iMac G5 boots with fans on full/blue screen

Discussion in 'PowerPC Macs' started by MattA, Sep 1, 2016.

  1. MattA macrumors 6502

    MattA

    Joined:
    May 15, 2006
    Location:
    Orlando, FL
    #1
    Hello All! My wife has had a 17" iMac G5 (Radeon 9600 version) for the past 11 years or so. It's no longer her main computer, but she still uses it for music and various small tasks.

    The other day, when she woke it from sleep, it woke up with the fans on full blast. It also just shows a blue screen. Powering off and on makes it come back to life for a bit, then it goes back to blue screen with fans on full.

    Has anyone heard of this issue before? I haven't heard of any but the early iMac G5's dying strangely like this.

    Hopefully we can get 'er fixed!
     
  2. Gamer9430, Sep 1, 2016
    Last edited: Sep 1, 2016

    Gamer9430 macrumors 68020

    Gamer9430

    Joined:
    Apr 22, 2014
    Location:
    Central New Jersey, USA
    #2
    I'm guessing the cheapo capacitors have finally given up. That is indeed a common issue with iMac G5s since Apple was trying to cut costs by using budget capacitors that will likely fail in the next few years if they have not yet already. Only way to fix it is to crack it open and replace the faulty capacitors (better yet, replace them all) and it SHOULD work again. Another solution is to try sticking the hard drive in another computer and see if it works on there.

    One thing you could try to see if its the machine or if its the OS install is to hold down T while turning it on, putting it into Target Disk Mode. Let it sit for some time and see if it freezes (the FireWire logo will stop moving). If it does, its likely either faulty RAM or the capacitors like I mentioned above. In that case, try replacing the RAM and see if that fixes it. If it doesn't fix it, then its likely the capacitors since a faulty HDD or Install wouldn't affect TDM.

    If it does not while in TDM then it may be a faulty OS install or Hard Drive (unlikely given that I've never heard a faulty HDD do that to a computer). If that's the case, then you'll need to try and back up your files and then reinstall OS X Tiger or Leopard, depending on what you're using and see if it works after doing so. If it still fails, then I'd suggest replacing the RAM and test, and then if it fails still, replace the HDD and reinstall again. If it STILL fails, then its likely the capacitors or some other outlying issue.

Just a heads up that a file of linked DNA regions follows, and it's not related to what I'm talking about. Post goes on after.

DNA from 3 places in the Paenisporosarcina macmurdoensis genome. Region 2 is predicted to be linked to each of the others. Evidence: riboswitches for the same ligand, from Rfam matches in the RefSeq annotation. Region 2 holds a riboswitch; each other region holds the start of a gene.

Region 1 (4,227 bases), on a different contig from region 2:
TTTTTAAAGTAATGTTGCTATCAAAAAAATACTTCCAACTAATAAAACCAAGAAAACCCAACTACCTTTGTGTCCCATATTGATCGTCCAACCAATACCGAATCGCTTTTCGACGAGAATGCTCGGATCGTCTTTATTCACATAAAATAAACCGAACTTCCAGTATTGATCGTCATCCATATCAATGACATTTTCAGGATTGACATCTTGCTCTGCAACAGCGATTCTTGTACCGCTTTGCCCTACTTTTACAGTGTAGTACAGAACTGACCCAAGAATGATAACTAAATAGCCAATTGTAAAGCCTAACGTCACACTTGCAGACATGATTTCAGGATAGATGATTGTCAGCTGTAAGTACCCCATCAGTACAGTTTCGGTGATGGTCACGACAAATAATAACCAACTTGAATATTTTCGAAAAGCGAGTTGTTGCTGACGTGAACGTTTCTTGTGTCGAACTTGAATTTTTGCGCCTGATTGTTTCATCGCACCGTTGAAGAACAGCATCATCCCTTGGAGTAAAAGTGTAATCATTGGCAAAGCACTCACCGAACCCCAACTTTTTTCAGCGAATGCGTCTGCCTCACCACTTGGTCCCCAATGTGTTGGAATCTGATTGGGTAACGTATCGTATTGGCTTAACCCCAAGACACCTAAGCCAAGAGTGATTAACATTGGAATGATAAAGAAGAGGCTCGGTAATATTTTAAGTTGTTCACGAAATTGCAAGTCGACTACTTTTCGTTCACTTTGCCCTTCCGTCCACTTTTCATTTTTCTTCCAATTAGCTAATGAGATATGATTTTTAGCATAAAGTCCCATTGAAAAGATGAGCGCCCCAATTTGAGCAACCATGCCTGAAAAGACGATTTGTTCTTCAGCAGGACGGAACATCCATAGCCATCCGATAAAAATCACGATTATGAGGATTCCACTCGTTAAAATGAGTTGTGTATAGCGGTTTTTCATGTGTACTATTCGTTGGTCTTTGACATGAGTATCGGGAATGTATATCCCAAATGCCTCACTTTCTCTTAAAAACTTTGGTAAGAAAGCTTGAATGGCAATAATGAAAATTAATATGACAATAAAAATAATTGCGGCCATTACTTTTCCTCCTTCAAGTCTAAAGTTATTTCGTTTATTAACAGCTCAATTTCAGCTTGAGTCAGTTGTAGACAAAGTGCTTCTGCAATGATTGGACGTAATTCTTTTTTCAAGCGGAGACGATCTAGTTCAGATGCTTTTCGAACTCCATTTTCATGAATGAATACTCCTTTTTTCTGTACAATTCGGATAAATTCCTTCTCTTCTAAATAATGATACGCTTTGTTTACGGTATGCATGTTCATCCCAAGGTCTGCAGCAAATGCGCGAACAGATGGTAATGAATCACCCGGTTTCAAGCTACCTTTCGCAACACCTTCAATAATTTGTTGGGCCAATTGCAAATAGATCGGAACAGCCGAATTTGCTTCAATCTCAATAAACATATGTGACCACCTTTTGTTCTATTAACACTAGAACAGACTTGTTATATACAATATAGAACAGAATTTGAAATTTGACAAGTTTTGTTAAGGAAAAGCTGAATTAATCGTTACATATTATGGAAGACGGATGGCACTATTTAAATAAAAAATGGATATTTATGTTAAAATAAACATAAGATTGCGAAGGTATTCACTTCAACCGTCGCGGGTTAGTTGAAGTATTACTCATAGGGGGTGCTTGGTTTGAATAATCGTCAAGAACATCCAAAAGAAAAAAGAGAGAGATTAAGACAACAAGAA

Hopefully that helps!
     
  3. MattA thread starter macrumors 6502

    MattA

    Joined:
    May 15, 2006
    Location:
    Orlando, FL
    #3
    I hadn't heard that the capacitor problem also happened with the 2nd generation units. I can easily check it out, though. If they are bulging, I'll have to source some and replace them.

    The unit has 2GB of memory in it, but it hasn't had any kernel panics or anything like that. I'm not going to say the memory isn't at fault, but it sounds a bit more like the logic board is at fault. I'll have to pop it open and do some troubleshooting. Hopefully I can resurrect it easily enough.
     
  4. for this macrumors regular

    Joined:
    Nov 18, 2014
    #4
    The failed capacitors in iMac G5s seem limited to a bad batch from Nichicon.
    The incident was called "Capacitor Plague". It didn't affect only Apple but also
    Dell and other major computer manufacturers around 2003 to 2005.

    Nichicon is one of the best brands around, certainly not a cheap brand.

    BTW, while we're at it, MDD's PSUs have quite a lot of cheap/lesser brands of capacitor
    in them (Ltec, CapXon, Teapo). And they failed on me, specifically Ltec and Teapo.
     
  5. Gamer9430 macrumors 68020

    Gamer9430

    Joined:
    Apr 22, 2014
    Location:
    Central New Jersey, USA
    #5

    Thanks for the clarifications. I'm not too knowledgeable on the iMac G5's Capacitor Plague other than knowing it's a common problem. Being that it was a common problem, I figured that may be the cause of OP's problems with his unit.
     
  6. ITguy2016 Suspended

    Joined:
    May 25, 2016
    #6
    I think bulging can be too strong of an adjective for the problem. I've seen faulty capacitors that required a real hard look to determine if they had failed. The tops were just slightly raised and could easily be mistaken as OK.
     
  7. MattA thread starter macrumors 6502

    MattA

    Joined:
    May 15, 2006
    Location:
    Orlando, FL
    #7
    Well, after troubleshooting this machine for awhile, it finally quit booting altogether. After looking into it a bit closer, it seems the power supply was on its way out. I swapped it for a known good one from ebay ($15), and we're back in business. Time will tell if this is the only problem, but so far, so good!
     

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